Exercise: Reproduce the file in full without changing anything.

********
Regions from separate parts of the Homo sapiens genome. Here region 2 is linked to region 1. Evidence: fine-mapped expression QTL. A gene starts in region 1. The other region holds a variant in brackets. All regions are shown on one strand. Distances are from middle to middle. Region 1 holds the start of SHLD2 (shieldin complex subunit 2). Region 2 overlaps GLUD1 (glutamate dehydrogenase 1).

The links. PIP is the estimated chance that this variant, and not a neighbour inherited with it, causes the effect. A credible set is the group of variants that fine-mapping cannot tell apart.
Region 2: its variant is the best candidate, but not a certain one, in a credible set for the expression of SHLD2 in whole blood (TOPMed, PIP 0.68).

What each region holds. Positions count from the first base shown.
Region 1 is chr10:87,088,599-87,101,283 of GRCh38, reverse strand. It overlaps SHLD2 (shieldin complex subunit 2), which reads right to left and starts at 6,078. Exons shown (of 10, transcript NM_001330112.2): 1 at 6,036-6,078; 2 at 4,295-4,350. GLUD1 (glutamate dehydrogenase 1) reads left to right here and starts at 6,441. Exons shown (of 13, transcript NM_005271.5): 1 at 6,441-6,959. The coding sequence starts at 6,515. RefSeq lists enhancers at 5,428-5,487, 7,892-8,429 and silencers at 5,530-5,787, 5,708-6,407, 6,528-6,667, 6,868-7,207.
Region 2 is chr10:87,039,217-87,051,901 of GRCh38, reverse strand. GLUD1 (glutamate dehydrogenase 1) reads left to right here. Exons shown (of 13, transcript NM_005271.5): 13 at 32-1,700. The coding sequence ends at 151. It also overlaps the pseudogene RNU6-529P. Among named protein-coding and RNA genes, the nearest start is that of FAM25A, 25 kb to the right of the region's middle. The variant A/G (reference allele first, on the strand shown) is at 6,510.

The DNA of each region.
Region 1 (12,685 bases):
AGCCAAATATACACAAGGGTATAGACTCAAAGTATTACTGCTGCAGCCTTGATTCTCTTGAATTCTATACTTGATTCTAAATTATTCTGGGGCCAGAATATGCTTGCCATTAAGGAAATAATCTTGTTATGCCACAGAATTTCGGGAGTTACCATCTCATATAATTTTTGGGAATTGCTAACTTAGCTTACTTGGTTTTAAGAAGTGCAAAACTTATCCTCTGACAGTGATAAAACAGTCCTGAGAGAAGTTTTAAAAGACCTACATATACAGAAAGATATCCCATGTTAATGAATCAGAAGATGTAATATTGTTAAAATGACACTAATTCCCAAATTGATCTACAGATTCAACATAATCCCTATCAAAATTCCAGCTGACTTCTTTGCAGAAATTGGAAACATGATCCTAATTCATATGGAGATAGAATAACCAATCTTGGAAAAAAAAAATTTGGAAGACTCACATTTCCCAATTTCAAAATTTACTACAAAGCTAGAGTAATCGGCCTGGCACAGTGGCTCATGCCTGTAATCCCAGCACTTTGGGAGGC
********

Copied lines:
Regions from separate parts of the Homo sapiens genome. Here region 2 is linked to region 1. Evidence: fine-mapped expression QTL. A gene starts in region 1. The other region holds a variant in brackets. All regions are shown on one strand. Distances are from middle to middle. Region 1 holds the start of SHLD2 (shieldin complex subunit 2). Region 2 overlaps GLUD1 (glutamate dehydrogenase 1).

The links. PIP is the estimated chance that this variant, and not a neighbour inherited with it, causes the effect. A credible set is the group of variants that fine-mapping cannot tell apart.
Region 2: its variant is the best candidate, but not a certain one, in a credible set for the expression of SHLD2 in whole blood (TOPMed, PIP 0.68).

What each region holds. Positions count from the first base shown.
Region 1 is chr10:87,088,599-87,101,283 of GRCh38, reverse strand. It overlaps SHLD2 (shieldin complex subunit 2), which reads right to left and starts at 6,078. Exons shown (of 10, transcript NM_001330112.2): 1 at 6,036-6,078; 2 at 4,295-4,350. GLUD1 (glutamate dehydrogenase 1) reads left to right here and starts at 6,441. Exons shown (of 13, transcript NM_005271.5): 1 at 6,441-6,959. The coding sequence starts at 6,515. RefSeq lists enhancers at 5,428-5,487, 7,892-8,429 and silencers at 5,530-5,787, 5,708-6,407, 6,528-6,667, 6,868-7,207.
Region 2 is chr10:87,039,217-87,051,901 of GRCh38, reverse strand. GLUD1 (glutamate dehydrogenase 1) reads left to right here. Exons shown (of 13, transcript NM_005271.5): 13 at 32-1,700. The coding sequence ends at 151. It also overlaps the pseudogene RNU6-529P. Among named protein-coding and RNA genes, the nearest start is that of FAM25A, 25 kb to the right of the region's middle. The variant A/G (reference allele first, on the strand shown) is at 6,510.

The DNA of each region.
Region 1 (12,685 bases):
AGCCAAATATACACAAGGGTATAGACTCAAAGTATTACTGCTGCAGCCTTGATTCTCTTGAATTCTATACTTGATTCTAAATTATTCTGGGGCCAGAATATGCTTGCCATTAAGGAAATAATCTTGTTATGCCACAGAATTTCGGGAGTTACCATCTCATATAATTTTTGGGAATTGCTAACTTAGCTTACTTGGTTTTAAGAAGTGCAAAACTTATCCTCTGACAGTGATAAAACAGTCCTGAGAGAAGTTTTAAAAGACCTACATATACAGAAAGATATCCCATGTTAATGAATCAGAAGATGTAATATTGTTAAAATGACACTAATTCCCAAATTGATCTACAGATTCAACATAATCCCTATCAAAATTCCAGCTGACTTCTTTGCAGAAATTGGAAACATGATCCTAATTCATATGGAGATAGAATAACCAATCTTGGAAAAAAAAAATTTGGAAGACTCACATTTCCCAATTTCAAAATTTACTACAAAGCTAGAGTAATCGGCCTGGCACAGTGGCTCATGCCTGTAATCCCAGCACTTTGGGAGGC